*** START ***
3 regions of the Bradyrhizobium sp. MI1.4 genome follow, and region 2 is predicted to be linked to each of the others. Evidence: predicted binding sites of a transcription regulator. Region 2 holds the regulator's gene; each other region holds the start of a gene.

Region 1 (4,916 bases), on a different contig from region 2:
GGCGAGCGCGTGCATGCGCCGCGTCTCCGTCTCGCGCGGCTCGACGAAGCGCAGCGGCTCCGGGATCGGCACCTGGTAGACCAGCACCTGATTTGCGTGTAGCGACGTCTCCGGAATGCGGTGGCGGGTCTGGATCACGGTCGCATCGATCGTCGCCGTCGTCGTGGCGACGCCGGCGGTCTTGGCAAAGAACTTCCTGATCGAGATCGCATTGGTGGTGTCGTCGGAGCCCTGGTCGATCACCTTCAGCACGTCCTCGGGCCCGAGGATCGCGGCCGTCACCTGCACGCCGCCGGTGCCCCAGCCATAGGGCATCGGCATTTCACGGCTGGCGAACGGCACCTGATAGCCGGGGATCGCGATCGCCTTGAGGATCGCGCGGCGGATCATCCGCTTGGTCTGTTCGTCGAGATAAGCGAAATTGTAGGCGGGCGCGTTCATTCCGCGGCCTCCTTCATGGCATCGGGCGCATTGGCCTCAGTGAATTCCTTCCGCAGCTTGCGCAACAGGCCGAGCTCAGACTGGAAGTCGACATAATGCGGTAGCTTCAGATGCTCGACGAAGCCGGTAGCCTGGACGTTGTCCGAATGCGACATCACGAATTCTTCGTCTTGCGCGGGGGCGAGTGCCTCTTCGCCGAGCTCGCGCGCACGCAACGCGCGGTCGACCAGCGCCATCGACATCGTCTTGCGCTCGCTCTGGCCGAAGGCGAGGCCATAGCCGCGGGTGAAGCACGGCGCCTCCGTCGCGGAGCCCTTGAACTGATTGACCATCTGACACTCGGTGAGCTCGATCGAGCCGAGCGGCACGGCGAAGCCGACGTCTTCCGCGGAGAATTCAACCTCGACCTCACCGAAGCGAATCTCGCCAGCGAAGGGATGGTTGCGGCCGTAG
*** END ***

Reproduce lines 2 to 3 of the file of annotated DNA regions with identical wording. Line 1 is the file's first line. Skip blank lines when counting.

Region 1 (4,916 bases), on a different contig from region 2:
GGCGAGCGCGTGCATGCGCCGCGTCTCCGTCTCGCGCGGCTCGACGAAGCGCAGCGGCTCCGGGATCGGCACCTGGTAGACCAGCACCTGATTTGCGTGTAGCGACGTCTCCGGAATGCGGTGGCGGGTCTGGATCACGGTCGCATCGATCGTCGCCGTCGTCGTGGCGACGCCGGCGGTCTTGGCAAAGAACTTCCTGATCGAGATCGCATTGGTGGTGTCGTCGGAGCCCTGGTCGATCACCTTCAGCACGTCCTCGGGCCCGAGGATCGCGGCCGTCACCTGCACGCCGCCGGTGCCCCAGCCATAGGGCATCGGCATTTCACGGCTGGCGAACGGCACCTGATAGCCGGGGATCGCGATCGCCTTGAGGATCGCGCGGCGGATCATCCGCTTGGTCTGTTCGTCGAGATAAGCGAAATTGTAGGCGGGCGCGTTCATTCCGCGGCCTCCTTCATGGCATCGGGCGCATTGGCCTCAGTGAATTCCTTCCGCAGCTTGCGCAACAGGCCGAGCTCAGACTGGAAGTCGACATAATGCGGTAGCTTCAGATGCTCGACGAAGCCGGTAGCCTGGACGTTGTCCGAATGCGACATCACGAATTCTTCGTCTTGCGCGGGGGCGAGTGCCTCTTCGCCGAGCTCGCGCGCACGCAACGCGCGGTCGACCAGCGCCATCGACATCGTCTTGCGCTCGCTCTGGCCGAAGGCGAGGCCATAGCCGCGGGTGAAGCACGGCGCCTCCGTCGCGGAGCCCTTGAACTGATTGACCATCTGACACTCGGTGAGCTCGATCGAGCCGAGCGGCACGGCGAAGCCGACGTCTTCCGCGGAGAATTCAACCTCGACCTCACCGAAGCGAATCTCGCCAGCGAAGGGATGGTTGCGGCCGTAG